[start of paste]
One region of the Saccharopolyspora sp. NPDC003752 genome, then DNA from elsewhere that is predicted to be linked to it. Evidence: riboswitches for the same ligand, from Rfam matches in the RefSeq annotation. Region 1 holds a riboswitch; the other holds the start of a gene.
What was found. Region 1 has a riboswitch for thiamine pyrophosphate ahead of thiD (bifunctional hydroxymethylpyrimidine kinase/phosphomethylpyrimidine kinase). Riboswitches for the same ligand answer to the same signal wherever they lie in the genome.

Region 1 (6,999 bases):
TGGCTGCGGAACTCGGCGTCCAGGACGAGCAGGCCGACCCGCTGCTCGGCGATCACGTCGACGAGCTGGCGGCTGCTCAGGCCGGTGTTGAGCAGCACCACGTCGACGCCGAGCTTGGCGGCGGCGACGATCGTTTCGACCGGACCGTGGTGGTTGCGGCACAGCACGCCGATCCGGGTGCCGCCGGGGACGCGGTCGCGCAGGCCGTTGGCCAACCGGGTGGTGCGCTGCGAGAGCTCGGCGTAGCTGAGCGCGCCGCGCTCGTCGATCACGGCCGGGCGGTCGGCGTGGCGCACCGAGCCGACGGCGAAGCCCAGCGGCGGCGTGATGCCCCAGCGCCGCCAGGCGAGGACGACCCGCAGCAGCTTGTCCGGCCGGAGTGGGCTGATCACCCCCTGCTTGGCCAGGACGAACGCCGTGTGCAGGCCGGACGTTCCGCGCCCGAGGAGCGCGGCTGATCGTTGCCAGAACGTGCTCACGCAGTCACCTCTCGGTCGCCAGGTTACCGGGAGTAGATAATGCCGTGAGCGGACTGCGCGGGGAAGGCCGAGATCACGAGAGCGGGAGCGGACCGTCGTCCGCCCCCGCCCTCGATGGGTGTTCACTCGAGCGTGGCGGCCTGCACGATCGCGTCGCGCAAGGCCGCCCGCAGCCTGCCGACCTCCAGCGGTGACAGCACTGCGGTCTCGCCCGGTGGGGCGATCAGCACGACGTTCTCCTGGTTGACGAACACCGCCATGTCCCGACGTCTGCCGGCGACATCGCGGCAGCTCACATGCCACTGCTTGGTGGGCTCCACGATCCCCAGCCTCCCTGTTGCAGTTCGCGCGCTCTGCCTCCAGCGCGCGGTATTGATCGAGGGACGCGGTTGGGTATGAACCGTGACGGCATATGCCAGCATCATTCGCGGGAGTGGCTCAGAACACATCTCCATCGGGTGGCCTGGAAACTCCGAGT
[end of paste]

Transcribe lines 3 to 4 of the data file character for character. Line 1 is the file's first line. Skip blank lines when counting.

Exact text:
Region 1 (6,999 bases):
TGGCTGCGGAACTCGGCGTCCAGGACGAGCAGGCCGACCCGCTGCTCGGCGATCACGTCGACGAGCTGGCGGCTGCTCAGGCCGGTGTTGAGCAGCACCACGTCGACGCCGAGCTTGGCGGCGGCGACGATCGTTTCGACCGGACCGTGGTGGTTGCGGCACAGCACGCCGATCCGGGTGCCGCCGGGGACGCGGTCGCGCAGGCCGTTGGCCAACCGGGTGGTGCGCTGCGAGAGCTCGGCGTAGCTGAGCGCGCCGCGCTCGTCGATCACGGCCGGGCGGTCGGCGTGGCGCACCGAGCCGACGGCGAAGCCCAGCGGCGGCGTGATGCCCCAGCGCCGCCAGGCGAGGACGACCCGCAGCAGCTTGTCCGGCCGGAGTGGGCTGATCACCCCCTGCTTGGCCAGGACGAACGCCGTGTGCAGGCCGGACGTTCCGCGCCCGAGGAGCGCGGCTGATCGTTGCCAGAACGTGCTCACGCAGTCACCTCTCGGTCGCCAGGTTACCGGGAGTAGATAATGCCGTGAGCGGACTGCGCGGGGAAGGCCGAGATCACGAGAGCGGGAGCGGACCGTCGTCCGCCCCCGCCCTCGATGGGTGTTCACTCGAGCGTGGCGGCCTGCACGATCGCGTCGCGCAAGGCCGCCCGCAGCCTGCCGACCTCCAGCGGTGACAGCACTGCGGTCTCGCCCGGTGGGGCGATCAGCACGACGTTCTCCTGGTTGACGAACACCGCCATGTCCCGACGTCTGCCGGCGACATCGCGGCAGCTCACATGCCACTGCTTGGTGGGCTCCACGATCCCCAGCCTCCCTGTTGCAGTTCGCGCGCTCTGCCTCCAGCGCGCGGTATTGATCGAGGGACGCGGTTGGGTATGAACCGTGACGGCATATGCCAGCATCATTCGCGGGAGTGGCTCAGAACACATCTCCATCGGGTGGCCTGGAAACTCCGAGT